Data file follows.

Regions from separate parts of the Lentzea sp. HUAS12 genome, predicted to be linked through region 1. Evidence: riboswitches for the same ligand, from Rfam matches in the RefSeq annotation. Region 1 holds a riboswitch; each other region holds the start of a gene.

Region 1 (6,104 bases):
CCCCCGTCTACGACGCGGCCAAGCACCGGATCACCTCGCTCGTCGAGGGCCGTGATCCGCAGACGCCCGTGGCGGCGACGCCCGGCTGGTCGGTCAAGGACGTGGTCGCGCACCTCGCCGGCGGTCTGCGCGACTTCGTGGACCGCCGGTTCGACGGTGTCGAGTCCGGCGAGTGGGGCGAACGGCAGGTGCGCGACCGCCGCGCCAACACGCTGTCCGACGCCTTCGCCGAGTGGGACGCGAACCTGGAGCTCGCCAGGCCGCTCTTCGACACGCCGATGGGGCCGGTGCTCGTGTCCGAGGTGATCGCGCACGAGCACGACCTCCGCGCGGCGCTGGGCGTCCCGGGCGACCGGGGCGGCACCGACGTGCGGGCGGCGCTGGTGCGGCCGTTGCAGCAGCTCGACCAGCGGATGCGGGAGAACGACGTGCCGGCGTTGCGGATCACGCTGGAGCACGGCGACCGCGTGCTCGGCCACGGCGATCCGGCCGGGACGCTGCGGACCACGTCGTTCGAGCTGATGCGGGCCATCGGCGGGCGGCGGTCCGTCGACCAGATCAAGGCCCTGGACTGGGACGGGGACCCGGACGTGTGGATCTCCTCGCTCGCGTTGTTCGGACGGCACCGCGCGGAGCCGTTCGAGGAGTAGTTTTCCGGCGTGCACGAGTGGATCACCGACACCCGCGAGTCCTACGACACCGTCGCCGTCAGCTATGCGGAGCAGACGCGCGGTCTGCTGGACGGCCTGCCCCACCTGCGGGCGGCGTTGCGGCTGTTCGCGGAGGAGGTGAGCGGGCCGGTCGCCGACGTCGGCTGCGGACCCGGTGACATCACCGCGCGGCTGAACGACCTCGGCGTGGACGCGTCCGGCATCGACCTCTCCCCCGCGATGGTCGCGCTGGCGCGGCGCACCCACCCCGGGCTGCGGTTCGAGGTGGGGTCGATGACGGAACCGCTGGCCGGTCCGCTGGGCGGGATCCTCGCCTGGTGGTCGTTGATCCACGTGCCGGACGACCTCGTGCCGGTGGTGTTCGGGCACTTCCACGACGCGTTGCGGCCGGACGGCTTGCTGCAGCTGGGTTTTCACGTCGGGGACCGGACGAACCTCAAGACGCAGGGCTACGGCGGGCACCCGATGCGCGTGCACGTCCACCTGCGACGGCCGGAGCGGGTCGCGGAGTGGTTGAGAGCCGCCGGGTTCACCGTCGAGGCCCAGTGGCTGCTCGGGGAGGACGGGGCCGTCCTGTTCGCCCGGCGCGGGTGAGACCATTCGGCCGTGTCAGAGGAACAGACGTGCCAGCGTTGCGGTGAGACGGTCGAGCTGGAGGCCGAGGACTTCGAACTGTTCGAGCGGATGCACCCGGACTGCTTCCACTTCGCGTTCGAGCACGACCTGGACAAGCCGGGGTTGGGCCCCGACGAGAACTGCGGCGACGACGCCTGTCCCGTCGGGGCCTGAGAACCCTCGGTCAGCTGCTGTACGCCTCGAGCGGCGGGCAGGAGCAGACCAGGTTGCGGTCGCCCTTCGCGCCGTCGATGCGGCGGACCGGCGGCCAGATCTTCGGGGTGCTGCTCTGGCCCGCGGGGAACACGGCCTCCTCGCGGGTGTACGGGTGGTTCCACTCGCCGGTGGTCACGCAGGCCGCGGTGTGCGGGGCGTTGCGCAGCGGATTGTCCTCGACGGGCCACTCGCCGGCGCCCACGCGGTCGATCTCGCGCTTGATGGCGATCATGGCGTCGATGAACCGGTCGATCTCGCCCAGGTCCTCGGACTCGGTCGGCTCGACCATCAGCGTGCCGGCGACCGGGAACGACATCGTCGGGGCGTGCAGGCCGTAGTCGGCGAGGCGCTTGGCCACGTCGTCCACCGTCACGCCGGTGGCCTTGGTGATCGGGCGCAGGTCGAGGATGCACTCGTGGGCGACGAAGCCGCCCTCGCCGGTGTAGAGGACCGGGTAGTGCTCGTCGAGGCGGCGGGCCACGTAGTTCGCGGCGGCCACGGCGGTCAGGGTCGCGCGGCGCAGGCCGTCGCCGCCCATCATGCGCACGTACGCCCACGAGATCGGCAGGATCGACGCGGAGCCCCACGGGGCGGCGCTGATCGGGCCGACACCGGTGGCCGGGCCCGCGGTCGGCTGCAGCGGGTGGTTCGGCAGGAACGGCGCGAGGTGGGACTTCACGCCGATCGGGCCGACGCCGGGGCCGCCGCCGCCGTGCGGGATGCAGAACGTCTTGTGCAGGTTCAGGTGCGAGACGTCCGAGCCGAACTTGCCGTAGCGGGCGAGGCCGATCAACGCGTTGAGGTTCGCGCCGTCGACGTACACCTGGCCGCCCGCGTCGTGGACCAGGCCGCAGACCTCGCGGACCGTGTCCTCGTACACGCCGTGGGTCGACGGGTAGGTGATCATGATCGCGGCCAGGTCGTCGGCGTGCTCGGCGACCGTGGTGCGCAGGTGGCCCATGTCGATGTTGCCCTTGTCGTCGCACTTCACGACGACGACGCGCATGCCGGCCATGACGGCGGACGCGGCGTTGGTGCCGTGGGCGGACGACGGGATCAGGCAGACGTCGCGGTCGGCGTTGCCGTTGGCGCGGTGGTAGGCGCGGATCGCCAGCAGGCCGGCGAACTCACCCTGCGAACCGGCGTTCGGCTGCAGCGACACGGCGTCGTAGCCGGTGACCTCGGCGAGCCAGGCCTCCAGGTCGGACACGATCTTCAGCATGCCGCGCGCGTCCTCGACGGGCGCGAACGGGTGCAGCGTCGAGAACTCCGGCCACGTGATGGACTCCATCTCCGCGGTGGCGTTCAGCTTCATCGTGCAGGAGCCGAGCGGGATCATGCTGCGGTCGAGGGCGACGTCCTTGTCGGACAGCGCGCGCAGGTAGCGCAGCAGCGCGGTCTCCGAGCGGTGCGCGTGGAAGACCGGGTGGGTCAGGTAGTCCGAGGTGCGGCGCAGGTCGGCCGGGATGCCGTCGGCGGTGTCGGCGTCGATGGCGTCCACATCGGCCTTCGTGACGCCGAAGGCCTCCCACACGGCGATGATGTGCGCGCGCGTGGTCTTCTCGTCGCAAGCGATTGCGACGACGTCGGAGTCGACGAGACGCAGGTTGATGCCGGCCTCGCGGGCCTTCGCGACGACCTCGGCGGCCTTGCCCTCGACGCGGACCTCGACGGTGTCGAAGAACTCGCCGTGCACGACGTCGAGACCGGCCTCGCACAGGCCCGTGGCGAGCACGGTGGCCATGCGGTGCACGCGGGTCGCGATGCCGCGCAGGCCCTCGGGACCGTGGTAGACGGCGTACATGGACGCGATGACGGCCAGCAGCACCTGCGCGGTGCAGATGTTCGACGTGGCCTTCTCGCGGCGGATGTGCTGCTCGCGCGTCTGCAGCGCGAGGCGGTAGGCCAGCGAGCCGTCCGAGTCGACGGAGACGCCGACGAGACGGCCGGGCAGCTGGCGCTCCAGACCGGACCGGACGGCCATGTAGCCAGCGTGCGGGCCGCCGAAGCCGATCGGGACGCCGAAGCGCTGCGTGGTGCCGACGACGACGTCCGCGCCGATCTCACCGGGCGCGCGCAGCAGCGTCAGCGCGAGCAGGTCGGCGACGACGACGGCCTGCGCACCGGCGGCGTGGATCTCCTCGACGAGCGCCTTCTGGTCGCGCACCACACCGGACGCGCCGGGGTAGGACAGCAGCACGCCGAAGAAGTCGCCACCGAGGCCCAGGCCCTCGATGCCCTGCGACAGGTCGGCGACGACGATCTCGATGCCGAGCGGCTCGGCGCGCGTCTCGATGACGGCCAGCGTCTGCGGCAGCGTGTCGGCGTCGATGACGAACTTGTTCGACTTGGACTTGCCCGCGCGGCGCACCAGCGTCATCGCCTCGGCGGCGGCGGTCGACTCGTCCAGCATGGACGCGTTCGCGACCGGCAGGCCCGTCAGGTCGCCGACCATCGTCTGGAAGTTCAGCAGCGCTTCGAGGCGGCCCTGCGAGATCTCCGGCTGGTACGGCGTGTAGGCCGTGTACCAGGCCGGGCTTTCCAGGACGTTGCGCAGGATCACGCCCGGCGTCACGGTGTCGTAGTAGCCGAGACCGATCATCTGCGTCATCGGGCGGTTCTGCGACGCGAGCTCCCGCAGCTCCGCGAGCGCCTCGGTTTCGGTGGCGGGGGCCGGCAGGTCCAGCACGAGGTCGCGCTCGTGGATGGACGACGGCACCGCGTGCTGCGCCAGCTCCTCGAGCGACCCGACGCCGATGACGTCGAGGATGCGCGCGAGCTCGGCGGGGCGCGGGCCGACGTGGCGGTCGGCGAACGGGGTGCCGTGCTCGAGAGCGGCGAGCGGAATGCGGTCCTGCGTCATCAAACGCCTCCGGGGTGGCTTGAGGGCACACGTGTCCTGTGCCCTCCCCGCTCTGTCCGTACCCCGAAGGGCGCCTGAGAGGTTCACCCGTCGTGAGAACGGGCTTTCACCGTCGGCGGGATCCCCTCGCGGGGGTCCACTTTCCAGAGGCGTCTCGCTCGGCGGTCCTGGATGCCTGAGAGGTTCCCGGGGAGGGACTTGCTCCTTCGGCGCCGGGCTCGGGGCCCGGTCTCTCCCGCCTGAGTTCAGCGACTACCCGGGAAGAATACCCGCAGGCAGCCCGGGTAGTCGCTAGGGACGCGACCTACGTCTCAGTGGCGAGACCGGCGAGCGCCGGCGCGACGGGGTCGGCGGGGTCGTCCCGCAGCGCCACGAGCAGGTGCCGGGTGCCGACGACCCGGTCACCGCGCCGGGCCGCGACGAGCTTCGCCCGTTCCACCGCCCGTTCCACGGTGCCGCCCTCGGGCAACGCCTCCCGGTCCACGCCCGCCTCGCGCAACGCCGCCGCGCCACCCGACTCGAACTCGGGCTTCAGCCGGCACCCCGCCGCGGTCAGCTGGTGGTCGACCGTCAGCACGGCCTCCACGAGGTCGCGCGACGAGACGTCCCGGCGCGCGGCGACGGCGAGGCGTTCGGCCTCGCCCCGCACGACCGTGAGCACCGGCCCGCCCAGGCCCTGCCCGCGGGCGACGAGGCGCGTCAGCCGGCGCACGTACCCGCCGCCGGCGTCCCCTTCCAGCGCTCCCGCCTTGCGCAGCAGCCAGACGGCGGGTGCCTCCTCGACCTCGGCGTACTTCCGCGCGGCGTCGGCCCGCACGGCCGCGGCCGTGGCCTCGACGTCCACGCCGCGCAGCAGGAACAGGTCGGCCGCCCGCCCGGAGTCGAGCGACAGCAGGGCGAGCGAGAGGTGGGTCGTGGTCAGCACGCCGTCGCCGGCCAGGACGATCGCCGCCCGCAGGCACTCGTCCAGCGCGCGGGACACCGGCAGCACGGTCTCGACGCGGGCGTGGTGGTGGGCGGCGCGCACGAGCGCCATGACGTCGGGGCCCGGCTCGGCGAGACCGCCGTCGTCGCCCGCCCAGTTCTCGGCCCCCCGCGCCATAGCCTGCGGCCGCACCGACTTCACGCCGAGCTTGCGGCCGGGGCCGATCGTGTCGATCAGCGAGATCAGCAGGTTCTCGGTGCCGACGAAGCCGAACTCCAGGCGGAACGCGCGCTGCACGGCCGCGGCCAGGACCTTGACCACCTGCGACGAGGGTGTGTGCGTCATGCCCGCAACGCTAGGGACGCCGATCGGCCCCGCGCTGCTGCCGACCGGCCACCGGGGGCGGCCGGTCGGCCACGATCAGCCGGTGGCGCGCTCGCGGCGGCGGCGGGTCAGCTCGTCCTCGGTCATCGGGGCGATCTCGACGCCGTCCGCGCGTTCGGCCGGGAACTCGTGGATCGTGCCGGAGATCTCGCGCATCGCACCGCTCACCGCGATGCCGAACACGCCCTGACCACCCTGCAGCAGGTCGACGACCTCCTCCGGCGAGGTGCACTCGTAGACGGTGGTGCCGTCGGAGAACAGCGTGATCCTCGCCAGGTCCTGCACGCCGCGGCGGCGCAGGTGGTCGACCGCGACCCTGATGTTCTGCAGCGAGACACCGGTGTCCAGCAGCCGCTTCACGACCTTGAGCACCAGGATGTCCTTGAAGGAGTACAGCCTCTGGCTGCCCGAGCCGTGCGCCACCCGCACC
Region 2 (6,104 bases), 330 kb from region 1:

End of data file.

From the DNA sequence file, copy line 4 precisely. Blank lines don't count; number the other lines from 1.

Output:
Region 2 (6,104 bases), 330 kb from region 1: